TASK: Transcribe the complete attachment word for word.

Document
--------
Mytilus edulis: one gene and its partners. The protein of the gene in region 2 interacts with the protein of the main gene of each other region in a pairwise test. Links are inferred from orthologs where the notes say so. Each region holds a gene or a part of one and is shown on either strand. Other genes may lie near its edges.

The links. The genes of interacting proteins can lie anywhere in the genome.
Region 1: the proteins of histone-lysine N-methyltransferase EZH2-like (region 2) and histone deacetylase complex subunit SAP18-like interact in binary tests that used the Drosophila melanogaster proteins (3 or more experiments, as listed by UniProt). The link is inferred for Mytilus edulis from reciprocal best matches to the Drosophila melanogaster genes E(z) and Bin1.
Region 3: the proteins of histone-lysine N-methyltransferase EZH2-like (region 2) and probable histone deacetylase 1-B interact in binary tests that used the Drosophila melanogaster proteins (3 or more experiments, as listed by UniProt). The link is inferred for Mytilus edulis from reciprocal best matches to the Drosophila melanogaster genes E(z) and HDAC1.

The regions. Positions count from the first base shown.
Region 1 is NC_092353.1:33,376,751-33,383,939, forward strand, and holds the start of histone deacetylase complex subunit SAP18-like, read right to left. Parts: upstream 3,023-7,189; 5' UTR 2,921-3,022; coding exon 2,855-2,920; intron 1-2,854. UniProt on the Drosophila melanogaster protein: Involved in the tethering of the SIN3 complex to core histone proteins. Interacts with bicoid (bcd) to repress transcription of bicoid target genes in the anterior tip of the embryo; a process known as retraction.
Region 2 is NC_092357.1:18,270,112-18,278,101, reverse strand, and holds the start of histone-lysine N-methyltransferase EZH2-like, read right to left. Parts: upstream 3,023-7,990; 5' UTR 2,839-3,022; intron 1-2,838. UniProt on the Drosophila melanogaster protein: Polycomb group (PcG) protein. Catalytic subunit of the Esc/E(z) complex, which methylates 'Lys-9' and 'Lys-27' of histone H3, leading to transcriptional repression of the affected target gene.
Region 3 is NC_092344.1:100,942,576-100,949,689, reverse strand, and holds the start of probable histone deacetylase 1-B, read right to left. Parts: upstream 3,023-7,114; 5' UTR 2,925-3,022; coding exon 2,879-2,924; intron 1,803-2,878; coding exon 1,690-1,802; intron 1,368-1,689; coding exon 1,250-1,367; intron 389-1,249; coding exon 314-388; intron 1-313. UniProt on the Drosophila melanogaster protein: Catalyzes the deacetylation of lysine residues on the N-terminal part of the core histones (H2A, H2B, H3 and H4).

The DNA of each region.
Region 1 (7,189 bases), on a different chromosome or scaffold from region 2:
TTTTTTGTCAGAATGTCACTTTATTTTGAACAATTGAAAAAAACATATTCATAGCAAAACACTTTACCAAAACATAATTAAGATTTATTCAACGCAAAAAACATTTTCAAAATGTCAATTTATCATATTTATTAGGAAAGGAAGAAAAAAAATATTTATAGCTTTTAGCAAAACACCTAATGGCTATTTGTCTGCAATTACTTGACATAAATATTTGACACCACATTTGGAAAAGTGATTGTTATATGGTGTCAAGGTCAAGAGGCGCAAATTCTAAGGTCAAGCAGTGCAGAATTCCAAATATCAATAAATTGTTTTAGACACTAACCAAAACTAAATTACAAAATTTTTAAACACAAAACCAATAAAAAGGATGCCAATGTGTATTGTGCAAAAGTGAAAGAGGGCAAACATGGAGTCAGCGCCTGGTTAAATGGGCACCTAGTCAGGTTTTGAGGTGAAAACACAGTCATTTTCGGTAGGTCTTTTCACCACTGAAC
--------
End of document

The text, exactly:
Mytilus edulis: one gene and its partners. The protein of the gene in region 2 interacts with the protein of the main gene of each other region in a pairwise test. Links are inferred from orthologs where the notes say so. Each region holds a gene or a part of one and is shown on either strand. Other genes may lie near its edges.

The links. The genes of interacting proteins can lie anywhere in the genome.
Region 1: the proteins of histone-lysine N-methyltransferase EZH2-like (region 2) and histone deacetylase complex subunit SAP18-like interact in binary tests that used the Drosophila melanogaster proteins (3 or more experiments, as listed by UniProt). The link is inferred for Mytilus edulis from reciprocal best matches to the Drosophila melanogaster genes E(z) and Bin1.
Region 3: the proteins of histone-lysine N-methyltransferase EZH2-like (region 2) and probable histone deacetylase 1-B interact in binary tests that used the Drosophila melanogaster proteins (3 or more experiments, as listed by UniProt). The link is inferred for Mytilus edulis from reciprocal best matches to the Drosophila melanogaster genes E(z) and HDAC1.

The regions. Positions count from the first base shown.
Region 1 is NC_092353.1:33,376,751-33,383,939, forward strand, and holds the start of histone deacetylase complex subunit SAP18-like, read right to left. Parts: upstream 3,023-7,189; 5' UTR 2,921-3,022; coding exon 2,855-2,920; intron 1-2,854. UniProt on the Drosophila melanogaster protein: Involved in the tethering of the SIN3 complex to core histone proteins. Interacts with bicoid (bcd) to repress transcription of bicoid target genes in the anterior tip of the embryo; a process known as retraction.
Region 2 is NC_092357.1:18,270,112-18,278,101, reverse strand, and holds the start of histone-lysine N-methyltransferase EZH2-like, read right to left. Parts: upstream 3,023-7,990; 5' UTR 2,839-3,022; intron 1-2,838. UniProt on the Drosophila melanogaster protein: Polycomb group (PcG) protein. Catalytic subunit of the Esc/E(z) complex, which methylates 'Lys-9' and 'Lys-27' of histone H3, leading to transcriptional repression of the affected target gene.
Region 3 is NC_092344.1:100,942,576-100,949,689, reverse strand, and holds the start of probable histone deacetylase 1-B, read right to left. Parts: upstream 3,023-7,114; 5' UTR 2,925-3,022; coding exon 2,879-2,924; intron 1,803-2,878; coding exon 1,690-1,802; intron 1,368-1,689; coding exon 1,250-1,367; intron 389-1,249; coding exon 314-388; intron 1-313. UniProt on the Drosophila melanogaster protein: Catalyzes the deacetylation of lysine residues on the N-terminal part of the core histones (H2A, H2B, H3 and H4).

The DNA of each region.
Region 1 (7,189 bases), on a different chromosome or scaffold from region 2:
TTTTTTGTCAGAATGTCACTTTATTTTGAACAATTGAAAAAAACATATTCATAGCAAAACACTTTACCAAAACATAATTAAGATTTATTCAACGCAAAAAACATTTTCAAAATGTCAATTTATCATATTTATTAGGAAAGGAAGAAAAAAAATATTTATAGCTTTTAGCAAAACACCTAATGGCTATTTGTCTGCAATTACTTGACATAAATATTTGACACCACATTTGGAAAAGTGATTGTTATATGGTGTCAAGGTCAAGAGGCGCAAATTCTAAGGTCAAGCAGTGCAGAATTCCAAATATCAATAAATTGTTTTAGACACTAACCAAAACTAAATTACAAAATTTTTAAACACAAAACCAATAAAAAGGATGCCAATGTGTATTGTGCAAAAGTGAAAGAGGGCAAACATGGAGTCAGCGCCTGGTTAAATGGGCACCTAGTCAGGTTTTGAGGTGAAAACACAGTCATTTTCGGTAGGTCTTTTCACCACTGAAC